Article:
A Blanket Policy on Open Access
August 3, 2013 10:46 PM   Subscribe

A new open-access policy adopted by the University of California, effective November 1, provides a license to the university system which allows it to publish articles in eScholarship, the system's free online paper repository. Criticism hinges on the policy's seemingly flexible opt-out provision. Ars Technica. Chronicle of Higher Education.
posted by Apropos of Something (8 comments total) 18 users marked this as a favorite
Mike Eisen is right. If the policy has an opt-out, and the journals say "take the opt-out or else we won't publish your stuff", then the policy doesn't mean much in practice.
posted by kersplunk at 2:40 AM on August 4, 2013 [1 favorite]

If the policy has an opt-out, and the journals say "take the opt-out or else we won't publish your stuff"

Doesn't antitrust law apply in that case?
posted by ZenMasterThis at 5:49 AM on August 4, 2013

There are plenty of open-access journals. All you have to do is submit to those.

And all you have to do to make scholars do that is build respect for open-source into hiring, tenure, and promotion decisions. Given the new emphasis on impact, that ought to be easy.
posted by anotherpanacea at 6:14 AM on August 4, 2013

Recent post about the American Historical Association's statement that open access hurts new scholars by making it harder to publish their now-freely-available dissertations, and the reactions to that statement.
posted by mediareport at 2:25 PM on August 4, 2013

mediareport: This policy doesn't apply to dissertations, only peer-reviewed journal articles by tenure track or tenured faculty.

anotherpanacea: My understanding of the policy's intent is to get around the relatively poor rep of open-access journals by essentially forcing top tier journals to choose whether to allow this second publishing outlet or stop accepting articles from authors from the UCs. Of course, so much hinges on the opt-out.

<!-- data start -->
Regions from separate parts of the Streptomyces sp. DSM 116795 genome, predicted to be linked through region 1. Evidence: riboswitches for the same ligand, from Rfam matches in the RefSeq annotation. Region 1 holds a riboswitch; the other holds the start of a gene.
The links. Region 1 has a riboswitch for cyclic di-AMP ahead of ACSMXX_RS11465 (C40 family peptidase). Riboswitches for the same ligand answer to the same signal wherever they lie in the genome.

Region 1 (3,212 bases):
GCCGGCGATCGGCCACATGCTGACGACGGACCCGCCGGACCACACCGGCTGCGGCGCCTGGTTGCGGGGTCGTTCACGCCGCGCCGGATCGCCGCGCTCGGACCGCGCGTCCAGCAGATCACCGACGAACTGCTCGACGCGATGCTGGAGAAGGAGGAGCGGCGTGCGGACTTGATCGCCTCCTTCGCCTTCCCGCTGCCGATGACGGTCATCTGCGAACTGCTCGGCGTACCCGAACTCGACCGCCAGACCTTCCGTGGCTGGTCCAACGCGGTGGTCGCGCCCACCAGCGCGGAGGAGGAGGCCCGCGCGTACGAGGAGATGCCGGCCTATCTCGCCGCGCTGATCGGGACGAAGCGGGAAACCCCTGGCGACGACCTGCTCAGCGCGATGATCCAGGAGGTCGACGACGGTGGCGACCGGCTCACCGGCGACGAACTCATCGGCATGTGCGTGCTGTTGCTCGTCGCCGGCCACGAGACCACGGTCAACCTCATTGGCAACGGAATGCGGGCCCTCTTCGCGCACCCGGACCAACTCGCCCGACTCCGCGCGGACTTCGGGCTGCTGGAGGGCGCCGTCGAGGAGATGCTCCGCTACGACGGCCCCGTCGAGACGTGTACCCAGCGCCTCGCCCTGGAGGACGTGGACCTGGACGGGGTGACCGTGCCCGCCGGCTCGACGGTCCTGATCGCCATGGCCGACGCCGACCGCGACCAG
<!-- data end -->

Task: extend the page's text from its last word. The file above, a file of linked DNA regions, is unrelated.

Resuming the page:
posted by Apropos of Something at 2:34 PM on August 4, 2013

I liked Mike Eisen's link to MIT's list of publishers which do and don't demand profs opt out. The big ones do.

Apropos, the point of the AHA statement was that grad students were having trouble getting articles published in peer-reviewed journals if the dissertation the article was based on was available in an open access database. Seemed relevant enough to link, and the Chronicle of Higher Ed quotes a UC prof saying another important next step is expanding the move "beyond tenure-track faculty members to adjuncts, postdocs, and graduate students."
posted by mediareport at 2:46 PM on August 4, 2013

The new hotness on this front is to say screw it to the open-access journals and just put your post-print PDF on an indexed, searchable "personal archive" service, like SSRN or philpapers. My journal (which has windowed open access) allows this so long as the author does the archiving herself. But the personal archival copy is a pretty big loophole that trumps this opt-out nonsense.
posted by anotherpanacea at 9:07 AM on August 5, 2013

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